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Wednesday, November 05, 2008

Writing Tips Contest Results

Yes, judging of my Writing Tips Contest is now complete, and I am happy to announce the winners!

To remind you, the rules required a writing tip of 250 words or less, including the title. I had two prizes of a year's subscription to SpellCheckPlus Pro to give away. One I have chosen myself (with a little bit of help from Jayne). The other has been randomly selected by my cat Reggie.

I've reproduced all the competition entries at the end of this post, lightly edited and with titles supplied by me if the author didn't provide one. I thought all of the entries had merit, and another judge might well have come up with a different winner (I'm pleased to say that Jayne agreed with my choice, however!).

So, without further ado, I'm delighted to reveal that the winner of the contest was Suzie, with her entry 'Keep Accurate Submission Records'.

I liked this for a number of reasons: it is well-written and succinct; it presents a specific, useful piece of advice that is germane to every writer; it is illustrated with an amusing anecdote; and it concludes by stating its key message clearly at the end. It didn't hurt, either, that Suzie followed all the rules of the contest to the letter. You can read her winning entry by scrolling down (it's the first in the list).

The other prize was awarded randomly by Reggie. If you want to know the mechanics of this, there were six entries left after taking away Suzie's, so I put a dice on the table with Reggie, and waited until he batted it onto the floor. He 'threw' a 4, so I picked the fourth entry, not including Suzie's. Congratulations then to Jo, who wins the other prize for her entry 'Use the Resources Around You'.

Jo, I will need your email address to notify the people at SpellCheckPlus Pro so that they can arrange for your free subscription. Suzie, I already have your GMail address, so I will give them that unless you tell me otherwise. Click here to contact me.

Congratulations to the winners, and many thanks to everyone who took part. Many thanks also to the sponsors, SpellCheckPlus - see the main page of their website for details of their free online spelling and grammar checker, and SpellCheckPlus Pro for their premium service. And, of course, thank you to Reggie, whose morning nap I interrupted for this important task!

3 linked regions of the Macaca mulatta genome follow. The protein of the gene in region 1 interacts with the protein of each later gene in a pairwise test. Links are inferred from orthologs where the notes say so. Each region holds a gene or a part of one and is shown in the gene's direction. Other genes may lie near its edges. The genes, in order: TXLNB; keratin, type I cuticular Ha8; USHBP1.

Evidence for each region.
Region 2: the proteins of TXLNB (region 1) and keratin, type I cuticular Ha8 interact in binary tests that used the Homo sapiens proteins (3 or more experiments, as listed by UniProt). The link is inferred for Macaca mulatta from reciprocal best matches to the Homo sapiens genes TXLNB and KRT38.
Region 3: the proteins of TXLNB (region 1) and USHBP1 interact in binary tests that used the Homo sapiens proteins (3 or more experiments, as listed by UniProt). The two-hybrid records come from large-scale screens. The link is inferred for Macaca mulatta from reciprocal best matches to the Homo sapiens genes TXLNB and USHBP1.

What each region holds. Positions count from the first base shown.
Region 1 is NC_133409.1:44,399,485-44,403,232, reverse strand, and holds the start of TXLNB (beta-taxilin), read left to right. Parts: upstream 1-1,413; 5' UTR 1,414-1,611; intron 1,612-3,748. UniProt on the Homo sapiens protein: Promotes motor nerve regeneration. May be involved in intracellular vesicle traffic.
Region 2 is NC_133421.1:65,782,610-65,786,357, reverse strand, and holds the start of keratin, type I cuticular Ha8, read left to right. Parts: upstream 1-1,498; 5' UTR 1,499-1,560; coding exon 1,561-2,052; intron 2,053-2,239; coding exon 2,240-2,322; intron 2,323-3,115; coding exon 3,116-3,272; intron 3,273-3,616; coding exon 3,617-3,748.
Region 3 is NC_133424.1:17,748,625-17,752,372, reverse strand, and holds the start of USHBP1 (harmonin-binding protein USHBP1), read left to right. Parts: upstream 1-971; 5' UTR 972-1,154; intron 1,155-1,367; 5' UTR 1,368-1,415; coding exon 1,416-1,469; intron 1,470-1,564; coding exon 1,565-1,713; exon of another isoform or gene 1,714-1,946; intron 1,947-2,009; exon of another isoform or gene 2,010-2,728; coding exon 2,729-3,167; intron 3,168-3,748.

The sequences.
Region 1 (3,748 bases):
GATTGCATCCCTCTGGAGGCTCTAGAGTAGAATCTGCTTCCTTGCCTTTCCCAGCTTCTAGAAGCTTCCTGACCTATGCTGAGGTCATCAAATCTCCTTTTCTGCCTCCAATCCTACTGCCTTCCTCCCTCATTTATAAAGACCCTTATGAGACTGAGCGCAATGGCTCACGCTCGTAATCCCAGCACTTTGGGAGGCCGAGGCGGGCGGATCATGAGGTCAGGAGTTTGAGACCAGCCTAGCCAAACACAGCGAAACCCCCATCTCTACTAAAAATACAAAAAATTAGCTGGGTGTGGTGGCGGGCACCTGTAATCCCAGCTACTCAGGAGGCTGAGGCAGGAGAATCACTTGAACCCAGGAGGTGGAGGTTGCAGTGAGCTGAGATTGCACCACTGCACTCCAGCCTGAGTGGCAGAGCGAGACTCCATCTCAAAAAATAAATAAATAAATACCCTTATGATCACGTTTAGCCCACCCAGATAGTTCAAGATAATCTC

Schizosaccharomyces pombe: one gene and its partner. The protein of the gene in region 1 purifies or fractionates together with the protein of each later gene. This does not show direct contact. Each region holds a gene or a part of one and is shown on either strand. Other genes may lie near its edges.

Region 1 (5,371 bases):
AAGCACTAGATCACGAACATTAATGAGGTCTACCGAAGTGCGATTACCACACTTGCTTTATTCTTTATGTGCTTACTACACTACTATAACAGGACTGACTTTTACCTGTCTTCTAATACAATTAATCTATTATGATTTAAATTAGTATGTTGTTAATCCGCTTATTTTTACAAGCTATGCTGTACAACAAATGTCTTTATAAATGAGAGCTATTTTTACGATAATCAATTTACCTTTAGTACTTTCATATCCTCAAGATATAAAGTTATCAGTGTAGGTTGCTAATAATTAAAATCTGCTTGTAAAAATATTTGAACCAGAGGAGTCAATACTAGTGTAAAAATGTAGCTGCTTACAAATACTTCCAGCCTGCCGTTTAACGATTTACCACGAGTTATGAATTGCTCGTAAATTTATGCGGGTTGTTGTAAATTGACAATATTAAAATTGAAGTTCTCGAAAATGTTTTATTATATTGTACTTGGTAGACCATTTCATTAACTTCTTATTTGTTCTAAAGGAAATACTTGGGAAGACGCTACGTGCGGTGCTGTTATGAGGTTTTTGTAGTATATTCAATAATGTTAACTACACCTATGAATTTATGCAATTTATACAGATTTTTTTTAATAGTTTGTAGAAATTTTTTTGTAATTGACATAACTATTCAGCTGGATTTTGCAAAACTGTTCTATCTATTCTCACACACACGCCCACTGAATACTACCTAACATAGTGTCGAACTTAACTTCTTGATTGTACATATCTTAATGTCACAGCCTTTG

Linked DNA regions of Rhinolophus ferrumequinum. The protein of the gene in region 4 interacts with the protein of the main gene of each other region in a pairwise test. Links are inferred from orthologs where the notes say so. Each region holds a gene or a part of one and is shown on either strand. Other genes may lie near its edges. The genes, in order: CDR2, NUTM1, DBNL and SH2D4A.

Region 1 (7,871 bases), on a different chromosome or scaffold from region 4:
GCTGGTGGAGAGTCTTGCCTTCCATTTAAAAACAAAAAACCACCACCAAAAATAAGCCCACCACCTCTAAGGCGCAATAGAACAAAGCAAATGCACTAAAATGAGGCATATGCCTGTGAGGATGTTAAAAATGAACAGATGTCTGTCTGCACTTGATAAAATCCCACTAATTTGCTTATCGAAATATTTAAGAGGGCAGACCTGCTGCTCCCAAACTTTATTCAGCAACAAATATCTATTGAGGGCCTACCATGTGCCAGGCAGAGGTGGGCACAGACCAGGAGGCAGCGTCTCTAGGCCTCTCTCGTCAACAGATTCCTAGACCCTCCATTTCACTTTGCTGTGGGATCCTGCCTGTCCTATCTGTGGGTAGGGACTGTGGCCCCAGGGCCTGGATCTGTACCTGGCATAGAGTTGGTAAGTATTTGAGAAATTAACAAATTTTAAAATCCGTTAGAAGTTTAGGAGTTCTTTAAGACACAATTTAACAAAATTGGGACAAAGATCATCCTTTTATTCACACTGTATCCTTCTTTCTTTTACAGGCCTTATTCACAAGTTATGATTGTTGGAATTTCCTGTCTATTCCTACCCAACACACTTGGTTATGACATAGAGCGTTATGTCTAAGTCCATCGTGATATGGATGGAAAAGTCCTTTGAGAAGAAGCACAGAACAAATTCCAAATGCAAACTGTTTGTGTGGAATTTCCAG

All the tips are reproduced below, with Suzie's winning tip first.

1. KEEP ACCURATE SUBMISSION RECORDS - Suzie

When you send off an email or written piece, make sure you keep a diary or computer record of where you sent it, to whom, and the date - along with the details of the submission.

You can use a spreadsheet or, like me, if you prefer paper and pen, then buy a small notebook from a stationery shop and keep accurate hard copy records.

This can save embarrassing situations, such as the one I recently found myself in.

I used a web page submission form to fire off a query letter to a publisher. I didn't even think of making a note at the time, as I assumed they would reply before I forgot. What a mistake that was!

A few months later the publisher contacted me to thank me for my query and requested a full proposal. I could not remember what I had suggested to them so I had the embarrassing task of writing back to say that my PC had died and I had lost all my records. It wasn't true of course, and needless to say I never heard from them again.

So no matter how mundane it may seem, make sure you keep records of everything so that you don't miss the chance of being published.

2. IMAGINE YOU'RE AN ARTIST - Heather

As I write, and particularly when I edit my work, I imagine I'm an artist painting a landscape scene.

When you first put pen to paper (or, more likely, fingers to keyboard) you are using a wide brush, blocking out the background with bold strokes. You're aiming for the correct scale and proportions at this point, giving yourself a framework to work to. Perhaps, in some scenes, your eye will be drawn to one section of the canvas and you'll add in a little more detail with a narrower brush, but generally your main aim is to cover the canvas with paint.